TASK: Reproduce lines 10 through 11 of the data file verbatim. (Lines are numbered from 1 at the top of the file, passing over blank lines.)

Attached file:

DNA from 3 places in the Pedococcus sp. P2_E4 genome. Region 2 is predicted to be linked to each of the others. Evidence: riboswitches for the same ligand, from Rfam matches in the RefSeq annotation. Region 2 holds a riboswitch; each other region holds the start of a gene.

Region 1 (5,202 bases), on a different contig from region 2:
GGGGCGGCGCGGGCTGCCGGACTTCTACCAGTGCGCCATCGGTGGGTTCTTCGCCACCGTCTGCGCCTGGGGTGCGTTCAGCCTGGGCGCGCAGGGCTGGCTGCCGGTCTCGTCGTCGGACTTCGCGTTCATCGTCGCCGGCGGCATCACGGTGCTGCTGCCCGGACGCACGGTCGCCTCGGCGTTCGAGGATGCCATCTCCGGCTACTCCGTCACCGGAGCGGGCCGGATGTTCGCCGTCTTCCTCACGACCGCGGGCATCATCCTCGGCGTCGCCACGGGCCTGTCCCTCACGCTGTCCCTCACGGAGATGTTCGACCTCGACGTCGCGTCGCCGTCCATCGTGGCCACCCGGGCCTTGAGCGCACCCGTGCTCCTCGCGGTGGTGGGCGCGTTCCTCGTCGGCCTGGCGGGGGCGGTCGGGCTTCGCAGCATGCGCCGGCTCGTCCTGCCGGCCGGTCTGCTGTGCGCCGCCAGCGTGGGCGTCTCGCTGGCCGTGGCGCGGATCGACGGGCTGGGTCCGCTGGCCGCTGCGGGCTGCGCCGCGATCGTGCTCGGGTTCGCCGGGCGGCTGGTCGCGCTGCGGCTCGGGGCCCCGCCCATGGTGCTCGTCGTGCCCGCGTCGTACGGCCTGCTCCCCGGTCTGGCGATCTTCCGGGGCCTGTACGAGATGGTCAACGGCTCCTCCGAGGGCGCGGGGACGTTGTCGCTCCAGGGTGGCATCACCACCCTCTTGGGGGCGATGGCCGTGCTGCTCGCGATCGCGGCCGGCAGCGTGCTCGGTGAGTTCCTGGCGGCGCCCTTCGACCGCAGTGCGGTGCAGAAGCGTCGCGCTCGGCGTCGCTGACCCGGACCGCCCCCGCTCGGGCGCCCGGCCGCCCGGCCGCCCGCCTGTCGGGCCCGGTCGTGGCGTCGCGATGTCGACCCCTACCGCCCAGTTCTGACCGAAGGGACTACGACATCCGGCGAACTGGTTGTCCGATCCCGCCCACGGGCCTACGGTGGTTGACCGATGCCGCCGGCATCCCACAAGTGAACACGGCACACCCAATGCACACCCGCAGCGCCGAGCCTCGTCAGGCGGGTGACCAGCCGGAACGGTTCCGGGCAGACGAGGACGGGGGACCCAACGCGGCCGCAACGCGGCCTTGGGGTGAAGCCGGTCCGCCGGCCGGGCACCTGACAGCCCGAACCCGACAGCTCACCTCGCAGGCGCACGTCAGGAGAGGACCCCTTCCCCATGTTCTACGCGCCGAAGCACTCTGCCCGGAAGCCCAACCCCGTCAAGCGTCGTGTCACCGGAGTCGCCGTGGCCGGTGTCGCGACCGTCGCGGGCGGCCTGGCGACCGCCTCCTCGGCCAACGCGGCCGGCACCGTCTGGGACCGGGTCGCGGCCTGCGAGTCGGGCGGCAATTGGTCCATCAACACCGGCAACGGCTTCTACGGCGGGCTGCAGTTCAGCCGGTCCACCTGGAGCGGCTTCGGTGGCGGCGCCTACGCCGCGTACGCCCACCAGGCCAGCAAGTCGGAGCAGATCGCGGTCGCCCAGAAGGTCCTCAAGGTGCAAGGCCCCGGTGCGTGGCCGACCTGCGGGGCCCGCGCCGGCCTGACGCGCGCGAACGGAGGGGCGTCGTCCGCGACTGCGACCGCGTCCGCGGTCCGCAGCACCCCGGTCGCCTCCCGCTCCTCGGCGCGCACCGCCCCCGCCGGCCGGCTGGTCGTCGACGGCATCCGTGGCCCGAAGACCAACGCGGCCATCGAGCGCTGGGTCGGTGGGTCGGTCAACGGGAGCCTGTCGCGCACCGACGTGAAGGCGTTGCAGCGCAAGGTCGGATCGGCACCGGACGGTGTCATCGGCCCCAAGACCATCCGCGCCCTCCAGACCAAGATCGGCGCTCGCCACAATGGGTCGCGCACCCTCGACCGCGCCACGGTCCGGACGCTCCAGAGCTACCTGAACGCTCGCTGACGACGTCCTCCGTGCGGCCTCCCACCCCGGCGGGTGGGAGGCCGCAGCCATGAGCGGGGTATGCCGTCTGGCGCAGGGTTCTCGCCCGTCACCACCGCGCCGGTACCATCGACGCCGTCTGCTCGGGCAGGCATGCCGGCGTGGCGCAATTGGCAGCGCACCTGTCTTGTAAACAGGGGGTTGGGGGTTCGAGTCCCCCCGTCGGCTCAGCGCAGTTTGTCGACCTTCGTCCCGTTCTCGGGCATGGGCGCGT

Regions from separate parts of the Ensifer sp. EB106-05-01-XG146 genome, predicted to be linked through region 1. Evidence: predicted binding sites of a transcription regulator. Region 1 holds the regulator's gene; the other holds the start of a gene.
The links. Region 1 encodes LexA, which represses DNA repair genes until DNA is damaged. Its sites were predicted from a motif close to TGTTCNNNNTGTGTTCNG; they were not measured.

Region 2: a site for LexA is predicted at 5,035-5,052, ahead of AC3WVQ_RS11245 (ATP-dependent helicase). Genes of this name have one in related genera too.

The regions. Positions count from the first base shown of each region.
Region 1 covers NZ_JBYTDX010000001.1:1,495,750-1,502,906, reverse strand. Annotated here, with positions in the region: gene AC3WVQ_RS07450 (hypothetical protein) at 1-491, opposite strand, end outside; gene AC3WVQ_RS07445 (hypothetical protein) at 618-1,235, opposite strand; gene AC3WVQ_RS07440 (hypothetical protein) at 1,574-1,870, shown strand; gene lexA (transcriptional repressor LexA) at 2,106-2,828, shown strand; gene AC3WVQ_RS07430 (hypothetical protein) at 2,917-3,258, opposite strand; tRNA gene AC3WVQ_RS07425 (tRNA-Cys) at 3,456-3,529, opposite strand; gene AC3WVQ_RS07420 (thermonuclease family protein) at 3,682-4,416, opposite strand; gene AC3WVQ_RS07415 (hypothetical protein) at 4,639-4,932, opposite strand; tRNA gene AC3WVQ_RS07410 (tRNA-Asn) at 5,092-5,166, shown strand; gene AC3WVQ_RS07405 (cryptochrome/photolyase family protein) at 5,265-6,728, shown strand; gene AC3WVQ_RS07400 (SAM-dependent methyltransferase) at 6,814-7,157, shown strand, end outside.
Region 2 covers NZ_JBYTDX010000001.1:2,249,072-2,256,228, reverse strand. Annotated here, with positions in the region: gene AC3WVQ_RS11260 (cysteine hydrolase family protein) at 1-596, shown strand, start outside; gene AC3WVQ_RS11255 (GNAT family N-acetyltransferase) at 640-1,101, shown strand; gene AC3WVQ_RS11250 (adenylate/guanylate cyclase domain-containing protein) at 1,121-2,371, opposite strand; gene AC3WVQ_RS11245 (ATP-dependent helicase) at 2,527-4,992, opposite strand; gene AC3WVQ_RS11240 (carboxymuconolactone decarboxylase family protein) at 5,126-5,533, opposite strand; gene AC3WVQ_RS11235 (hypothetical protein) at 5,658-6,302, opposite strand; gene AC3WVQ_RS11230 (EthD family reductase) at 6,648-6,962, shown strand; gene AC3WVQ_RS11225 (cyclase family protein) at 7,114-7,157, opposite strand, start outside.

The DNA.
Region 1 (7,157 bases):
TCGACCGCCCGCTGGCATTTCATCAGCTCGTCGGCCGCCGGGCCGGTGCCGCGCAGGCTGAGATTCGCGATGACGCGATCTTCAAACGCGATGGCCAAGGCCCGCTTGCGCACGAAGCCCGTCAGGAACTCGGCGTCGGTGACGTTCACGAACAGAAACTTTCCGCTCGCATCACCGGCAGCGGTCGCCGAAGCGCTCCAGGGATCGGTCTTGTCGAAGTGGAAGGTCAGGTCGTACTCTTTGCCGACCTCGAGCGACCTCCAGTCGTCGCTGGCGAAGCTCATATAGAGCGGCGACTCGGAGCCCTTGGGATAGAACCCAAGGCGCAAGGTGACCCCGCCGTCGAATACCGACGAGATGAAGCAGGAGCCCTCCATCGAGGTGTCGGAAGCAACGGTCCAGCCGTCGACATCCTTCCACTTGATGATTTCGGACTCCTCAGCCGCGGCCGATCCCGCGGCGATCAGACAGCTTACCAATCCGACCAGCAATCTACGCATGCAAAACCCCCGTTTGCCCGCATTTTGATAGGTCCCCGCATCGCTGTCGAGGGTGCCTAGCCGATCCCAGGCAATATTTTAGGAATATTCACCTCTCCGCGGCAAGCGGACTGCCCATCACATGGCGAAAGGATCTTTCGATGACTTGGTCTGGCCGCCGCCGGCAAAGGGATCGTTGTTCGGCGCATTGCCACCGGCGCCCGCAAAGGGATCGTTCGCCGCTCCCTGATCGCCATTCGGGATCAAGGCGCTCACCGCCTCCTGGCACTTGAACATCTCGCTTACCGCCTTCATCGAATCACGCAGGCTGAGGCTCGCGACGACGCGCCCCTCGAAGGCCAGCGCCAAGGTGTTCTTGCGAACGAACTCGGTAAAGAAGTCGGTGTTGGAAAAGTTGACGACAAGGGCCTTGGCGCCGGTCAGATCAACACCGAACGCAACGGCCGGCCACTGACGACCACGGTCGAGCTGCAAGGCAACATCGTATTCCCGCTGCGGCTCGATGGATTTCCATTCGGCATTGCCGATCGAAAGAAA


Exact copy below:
The DNA.
Region 1 (7,157 bases):